Strengthening Sustainable Agriculture Programming with Native American Producers in the West

Project Overview

EW05-005
Project Type: Professional Development Program
Funds awarded in 2005: $90,000.00
Projected End Date: 12/31/2009
Region: Western
State: Nevada
Principal Investigator:
Dr. LORETTA SINGLETARY
University of Nevada Reno Extension
Co-Investigators:
Staci Emm
University of Nevada Cooperative Extension

Annual Reports

Commodities

  • Agronomic: grass (misc. perennial), hay
  • Animals: bovine

Practices

  • Animal Production: feed/forage
  • Education and Training: decision support system, display, extension, farmer to farmer, focus group, mentoring, networking, study circle
  • Farm Business Management: whole farm planning
  • Production Systems: agroecosystems, holistic management
  • Sustainable Communities: partnerships, public participation, analysis of personal/family life, social networks, social psychological indicators, sustainability measures

    Abstract:

    This Western Region Sustainable Agriculture Research and Education (SARE) Professional Development Program proposal addresses the educational needs of agricultural professionals working with Indian Tribes or Native American producers. While almost every reservation works with a USDA agency and agriculture professional, most programs are not specifically designed for Native American agriculture producers or Indian Tribes. If is extremely important for agriculture professionals to understand the “Indian situation” in order to assist in facilitating the enhancement of environmental quality and natural resources to satisfy a quality of life founded by human food and fiber needs. A focus group in Nevada organized by the Nevada Extension Indian Reservation Program in September 2003 asked agriculture professionals and Tribal representatives to identify problems with getting government programs on the ground on Indian reservations. One of the problems listed by agriculture professionals was that “We don’t understand the Indian situation. Each reservation is different.” This professional development program led by the University of Nevada Cooperative Extension with collaboration from the Natural Resources Conservation Service, Bureau of Indian Affairs and Intertribal Agriculture Council, will have three primary objectives. The objective are 1) To prepare USDA and other ag professionals with the knowledge and understanding of the Tribes or Native American ag producers; 2) To strengthen and increase sustainable ag programming with Tribes and Native American producers in the West by USDA and other ag professionals; and 3) To increase the participation of Tribes or Native American ag producers in the educational programming and services or programs offered by USDA agencies. The target audience for this SARE professional development program will be USDA field personnel including Cooperative Extension, Natural Resources Conservation Service, Rural Development, Farm Service Agency and any other agriculture field personnel interested. However, other University faculty outside of Cooperative Extension and non-profits currently working with Indian Tribes will also be invited to participate. It is anticipated that agriculture professionals will anticipate in Nevada, Idaho, Washington and Oregon. This will be a two-year professional development program project. The first year will be compiling data, including interviews, to create publications and a video. Printing of 1,000 publication and DS’s will occur within the first quarter of the second year. Training workshops will be scheduled in the second year with Nevada, Idaho, Washington and Oregon being the targeted states with at least one training session per state. Workshops may be scheduled in other Western states as time and funding allows.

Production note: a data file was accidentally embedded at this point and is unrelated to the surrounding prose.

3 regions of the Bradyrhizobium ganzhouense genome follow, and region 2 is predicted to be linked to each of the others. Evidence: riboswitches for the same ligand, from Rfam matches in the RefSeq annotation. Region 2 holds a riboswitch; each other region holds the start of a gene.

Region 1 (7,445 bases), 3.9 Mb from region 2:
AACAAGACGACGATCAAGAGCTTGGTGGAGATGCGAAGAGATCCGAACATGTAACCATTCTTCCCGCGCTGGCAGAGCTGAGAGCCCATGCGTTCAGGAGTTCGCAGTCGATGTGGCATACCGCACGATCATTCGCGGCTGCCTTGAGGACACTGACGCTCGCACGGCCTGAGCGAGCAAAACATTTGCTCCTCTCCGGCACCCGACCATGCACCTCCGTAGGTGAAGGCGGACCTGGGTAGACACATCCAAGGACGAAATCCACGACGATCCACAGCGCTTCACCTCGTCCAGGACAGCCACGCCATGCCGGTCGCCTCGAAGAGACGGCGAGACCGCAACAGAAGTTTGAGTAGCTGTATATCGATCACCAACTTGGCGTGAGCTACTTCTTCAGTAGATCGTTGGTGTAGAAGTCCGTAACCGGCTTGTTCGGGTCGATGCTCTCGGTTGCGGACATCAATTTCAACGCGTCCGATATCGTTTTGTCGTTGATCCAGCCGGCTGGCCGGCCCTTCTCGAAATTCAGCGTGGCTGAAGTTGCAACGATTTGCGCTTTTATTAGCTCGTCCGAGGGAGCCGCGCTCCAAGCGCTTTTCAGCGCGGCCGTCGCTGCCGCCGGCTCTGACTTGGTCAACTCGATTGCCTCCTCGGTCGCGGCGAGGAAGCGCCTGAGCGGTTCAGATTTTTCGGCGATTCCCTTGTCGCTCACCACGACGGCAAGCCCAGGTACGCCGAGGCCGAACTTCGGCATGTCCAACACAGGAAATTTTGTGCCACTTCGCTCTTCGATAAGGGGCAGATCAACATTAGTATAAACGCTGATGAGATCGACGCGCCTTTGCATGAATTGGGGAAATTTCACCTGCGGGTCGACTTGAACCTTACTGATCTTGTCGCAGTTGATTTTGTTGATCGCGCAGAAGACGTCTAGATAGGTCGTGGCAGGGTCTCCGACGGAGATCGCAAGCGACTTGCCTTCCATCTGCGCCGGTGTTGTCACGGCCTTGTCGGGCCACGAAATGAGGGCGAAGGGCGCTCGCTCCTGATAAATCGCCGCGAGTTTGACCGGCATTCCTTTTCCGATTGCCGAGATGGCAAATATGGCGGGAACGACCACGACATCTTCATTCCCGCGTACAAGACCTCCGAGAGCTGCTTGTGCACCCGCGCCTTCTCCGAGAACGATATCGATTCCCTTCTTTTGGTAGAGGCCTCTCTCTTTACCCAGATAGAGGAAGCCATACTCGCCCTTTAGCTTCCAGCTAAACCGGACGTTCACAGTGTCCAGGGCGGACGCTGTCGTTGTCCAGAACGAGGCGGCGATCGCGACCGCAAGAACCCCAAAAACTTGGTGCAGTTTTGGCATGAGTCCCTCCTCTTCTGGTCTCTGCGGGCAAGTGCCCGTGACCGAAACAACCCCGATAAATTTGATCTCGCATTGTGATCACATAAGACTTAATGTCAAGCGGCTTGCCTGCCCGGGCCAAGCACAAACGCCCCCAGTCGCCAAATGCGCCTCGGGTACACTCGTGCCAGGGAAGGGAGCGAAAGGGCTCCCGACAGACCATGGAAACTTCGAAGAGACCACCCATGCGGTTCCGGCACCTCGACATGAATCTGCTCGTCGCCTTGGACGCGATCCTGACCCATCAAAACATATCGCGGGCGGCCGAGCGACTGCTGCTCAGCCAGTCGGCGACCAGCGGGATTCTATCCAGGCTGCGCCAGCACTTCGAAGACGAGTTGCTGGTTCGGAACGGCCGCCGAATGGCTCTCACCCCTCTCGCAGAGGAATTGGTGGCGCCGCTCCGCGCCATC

Project objectives:

    The research-based information featured in this self-paced curriculum addresses the political, social, and economic environments on Indian reservations within a select four-state area of the northwestern U.S. This program seeks to increase the capacity of agricultural professionals to work as effectively as possible on Indian lands. The intended outcomes of this program include:

    1. Increased agricultural professionals’ knowledge and appreciation of the cultural, historical, social, political and economics environments on reservations relevant to developing sustainable agricultural and natural resource education programs on Indian lands;
    2. Improved program design and outreach that serves Indian producers, land owners and tribal governments, keeping in mind the infinitely unique characteristics that may be found on a given reservation;
    3 Strengthened and/or increased sustainable agricultural and natural resources management programs and practices on Indian reservations; and
    4. Increased participation of tribal government and individual Indian agricultural producers and land owners in sustainable agricultural and natural resources management programs

    Any opinions, findings, conclusions, or recommendations expressed in this publication are those of the author(s) and do not necessarily reflect the view of the U.S. Department of Agriculture or SARE.